6. 10)  Oh, right. You know, I think I may have said this to you before, but this one was very stressful, you know, in a lot of ways, and it's almost all logistical stuff. Being the producer as well, it's crazy. Having a job, and a life, and writing the music and then being the producer as well, and then Jim Cave decided I should be in the piece, which was an additional source of, I had to actually learn some lines, and I'll tell you, I mean, I should know all the words, I know all the words, I sit there and mouth every single word that everybody says, but of course when I go up to say the line I am supposed to say, like it's just a completely different thing, the tendency is to draw a complete blank, you know, where am I, what am I doing. So, we had a number of logistical issues, there's all the usual production stuff, you have to organize it all, raise the money, put it all together, you worry about it being a disaster, that's a stress, because realistically I vacillate between it's the most brilliant thing ever and I'm a worthless piece of crap, I was going to use a different word but the camera inhibited me. But then, yes, the theater's brand new so it's had some growing pains. It's been great, it's a beautiful space and I like the people here a lot but this is the first rain that they had had and yes, the water started coming through the roof, the elevator broke luckily just after we had moved the pianos. Luckily the group of people have been great and they are all people I can rely on to handle whatever it is they need to handle. I've been in productions before where you know you have to not only have to deal with all the stuff you have to deal with but all the stuff that the other people are generating, the love triangles and all the other problems that can happen.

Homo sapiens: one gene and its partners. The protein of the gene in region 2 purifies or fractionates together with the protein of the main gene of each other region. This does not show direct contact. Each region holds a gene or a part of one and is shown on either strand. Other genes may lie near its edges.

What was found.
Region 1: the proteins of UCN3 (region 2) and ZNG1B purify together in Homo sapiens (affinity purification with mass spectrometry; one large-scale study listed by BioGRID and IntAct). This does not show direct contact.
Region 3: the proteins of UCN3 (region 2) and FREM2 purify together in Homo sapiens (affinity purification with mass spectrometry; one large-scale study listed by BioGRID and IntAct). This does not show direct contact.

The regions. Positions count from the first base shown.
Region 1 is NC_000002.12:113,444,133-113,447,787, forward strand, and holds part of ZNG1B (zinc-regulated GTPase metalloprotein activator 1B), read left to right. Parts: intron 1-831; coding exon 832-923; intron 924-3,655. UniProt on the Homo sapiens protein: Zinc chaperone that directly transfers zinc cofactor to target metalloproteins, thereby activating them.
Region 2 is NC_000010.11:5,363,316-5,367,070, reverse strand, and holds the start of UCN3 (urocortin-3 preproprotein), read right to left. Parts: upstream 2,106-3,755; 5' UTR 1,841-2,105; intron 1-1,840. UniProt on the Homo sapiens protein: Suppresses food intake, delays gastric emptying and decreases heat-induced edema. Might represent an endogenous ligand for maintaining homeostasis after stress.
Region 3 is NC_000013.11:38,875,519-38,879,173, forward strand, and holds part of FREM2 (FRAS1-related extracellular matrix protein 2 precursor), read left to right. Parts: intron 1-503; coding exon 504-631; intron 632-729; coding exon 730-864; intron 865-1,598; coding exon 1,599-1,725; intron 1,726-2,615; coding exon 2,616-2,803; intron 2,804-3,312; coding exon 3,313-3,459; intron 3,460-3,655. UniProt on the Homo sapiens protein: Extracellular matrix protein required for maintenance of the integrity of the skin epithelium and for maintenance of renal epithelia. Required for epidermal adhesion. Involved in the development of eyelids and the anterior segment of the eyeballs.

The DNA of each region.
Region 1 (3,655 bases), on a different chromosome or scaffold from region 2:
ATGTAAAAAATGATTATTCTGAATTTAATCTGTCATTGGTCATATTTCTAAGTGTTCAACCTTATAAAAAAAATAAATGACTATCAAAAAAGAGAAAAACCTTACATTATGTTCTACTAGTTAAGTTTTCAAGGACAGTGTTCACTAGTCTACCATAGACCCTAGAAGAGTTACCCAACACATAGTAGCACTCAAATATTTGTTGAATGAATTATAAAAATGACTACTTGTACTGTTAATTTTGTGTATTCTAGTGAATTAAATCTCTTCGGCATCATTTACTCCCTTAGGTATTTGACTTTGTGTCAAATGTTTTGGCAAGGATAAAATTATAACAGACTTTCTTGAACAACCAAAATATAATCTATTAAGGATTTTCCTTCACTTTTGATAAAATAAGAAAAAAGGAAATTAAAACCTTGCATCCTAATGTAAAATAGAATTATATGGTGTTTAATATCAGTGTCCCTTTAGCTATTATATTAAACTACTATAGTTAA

1. 11)  Audience members came up with questions that were different than what anyone else had asked me about. One person asked if there was any light or any illumination that comes from this piece, cause they thought it was exceedingly dark. I didn't come up with a good answer for that, it could be that it's just exceedingly dark, I don't know.

  2. 12)  Well, I mean I think there's something about just facing one's issues that is illuminating in some way, or helpful in some way, even if you can't come to an answer, the piece definitely doesn't give an answer. My nephew last night seemed very upset with me that I didn't have the answers. He kept asking me, as if I know, because I'd put this stuff together. He said it's irresponsible of you to put these questions out there without having these answers, well, yeah, I don't have the answers, you know, to the meaning of everything and whether life has value and faith, yes.

  3. 13)  Jim Cave is a genius and a beautiful person. Hey there's Jim Cave right now.
Jim, Jo, Erling